2 min

A lil sumthin’ sumthin’

Afro erotic adventures in New Essex

COLOURING BOOK. Illustrator Belasco raises the flag (and the pole) of black gay erotica. Credit: Belasco

With the erotic art of Belasco, the term “filling a niche” takes on a wonderfully charged meaning.

His new collection of sex cartoons, The Brothers Of New Essex, is chock a block full of all sorts of black folk – from country bumpkins to b-boys and buppies – partaking the joys of corn-holing, cum-spurting, hold-me-down sex.

“I’m filling a niche. When I started no one was doing black gay erotica,” says Belasco.

“I’m not an especially political person. I don’t use my art for political ends. The fact that it exists is my politics… See, here it is, there is another side to the spectrum portrayed in the mainstream media. There are all these other levels of gay erotica.”

Cleis Press’s handsome collection of Belasco’s recent work, The Brothers Of New Essex, begins with his returning character Boo, the strong silent type, finding religious ecstasy with a church-goer. A gospel singer hits the high notes at the same time as the sweaty blasphemers.

The book ends with another recurring character, the smart-talking Oasis, stumbling into a fantasy dungeon beyond description.

“There’s no such thing as PC porn,” says Belasco. “Porn is no good if everyone is totally adjusted or self aware. Yogic porn? I don’t think so. Porn needs to be visceral.”

“My real goal is to get people aroused, anything on top of that is gravy.”

And there’s lots of gravy – figurative and literal – in Belasco’s work. The fact that white characters remain in the background is just the beginning. His technique is assured. Moreover, his subtle social commentary and delightful humour always increases – never impinges upon – the erotic charge of his stories.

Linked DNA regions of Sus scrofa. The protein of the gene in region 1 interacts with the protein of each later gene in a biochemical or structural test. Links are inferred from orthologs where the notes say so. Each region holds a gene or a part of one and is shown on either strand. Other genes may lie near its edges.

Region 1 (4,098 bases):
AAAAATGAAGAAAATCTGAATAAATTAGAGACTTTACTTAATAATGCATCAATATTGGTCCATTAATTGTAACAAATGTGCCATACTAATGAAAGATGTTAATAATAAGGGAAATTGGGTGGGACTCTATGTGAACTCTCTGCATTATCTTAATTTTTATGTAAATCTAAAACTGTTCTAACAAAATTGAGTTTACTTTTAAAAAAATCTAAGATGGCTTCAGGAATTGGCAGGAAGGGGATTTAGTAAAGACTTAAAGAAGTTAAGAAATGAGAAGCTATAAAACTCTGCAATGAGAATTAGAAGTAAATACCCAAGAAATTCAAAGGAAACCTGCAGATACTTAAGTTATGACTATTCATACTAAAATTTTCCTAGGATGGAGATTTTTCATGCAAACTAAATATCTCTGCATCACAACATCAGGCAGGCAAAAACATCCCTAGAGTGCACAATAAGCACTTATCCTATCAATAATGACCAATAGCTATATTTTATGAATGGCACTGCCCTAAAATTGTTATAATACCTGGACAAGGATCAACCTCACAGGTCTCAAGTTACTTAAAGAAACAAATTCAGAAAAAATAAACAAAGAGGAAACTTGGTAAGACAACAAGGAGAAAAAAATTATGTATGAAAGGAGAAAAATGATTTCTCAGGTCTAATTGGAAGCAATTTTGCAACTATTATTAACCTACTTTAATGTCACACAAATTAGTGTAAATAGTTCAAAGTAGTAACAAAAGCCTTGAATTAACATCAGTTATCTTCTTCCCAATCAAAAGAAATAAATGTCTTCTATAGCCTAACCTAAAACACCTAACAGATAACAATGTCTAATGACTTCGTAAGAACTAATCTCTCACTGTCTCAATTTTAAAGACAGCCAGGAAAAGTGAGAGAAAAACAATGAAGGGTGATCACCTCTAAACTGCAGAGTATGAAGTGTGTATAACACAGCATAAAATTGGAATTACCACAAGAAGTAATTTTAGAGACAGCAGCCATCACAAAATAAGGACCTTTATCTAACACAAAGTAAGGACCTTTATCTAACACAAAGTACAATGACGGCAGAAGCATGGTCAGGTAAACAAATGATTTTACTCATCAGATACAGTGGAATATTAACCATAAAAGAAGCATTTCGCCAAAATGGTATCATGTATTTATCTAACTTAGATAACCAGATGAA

In one of Belasco’s favourites, “The Floodgates,” a white-collar worker nonchalantly puts up with the petty indignities of a regular day at the office. His welcome home affords a passionate release.

“My statement comes through character. I find preachiness boring, so why would I want my characters to be preachy?

“Each story originates in different ways. Some are just your basic porn scenarios with different twists; some are stories that come from people I meet. They are authentic. They all come from an experience understood by black folk – though not exclusively so.”

You certainly don’t need a degree in black studies to figure out what’s going on in the courthouse washroom between a prosecutor and a former football player during a murder trial. Belasco has chutzpah to spare.

In 1991, Belasco was living in Chicago and a drawing made for a friend found its way into a local ‘zine. The feedback convinced Belasco that people were hungry for the kind of imagery that turned him on.

He started self-publishing ‘zines, selling his wares on the black gay party scene. In 1995, after participating in a Tom Of Finland Foundation exhibition, his work was picked up by GBM, becoming a popular staple in the now defunct magazine.

“I’ve always drawn. As early as I can remember, as early as four years old – and not long after that I remember being gay,” says the 30-something artist.

“As a kid I used to draw superheros, and it wasn’t hard to see how homosexuality came into play. I mean, my superhero characters were basically naked with a tight costume drawn on. As I got older, I starting leaving out the costumes.”

While he’s got enough material to pull together another book collection, Belasco – now based in Los Angeles – hopes next to create an original graphic novel. Just don’t call it art.

“I’m an illustrator or cartoonist. Artist is such an ambiguous and vague term. I don’t claim it: if someone else want to apply it to me, that’s fine. I’m just telling stories.”


By Belasco.

Cleis Press. $38.95.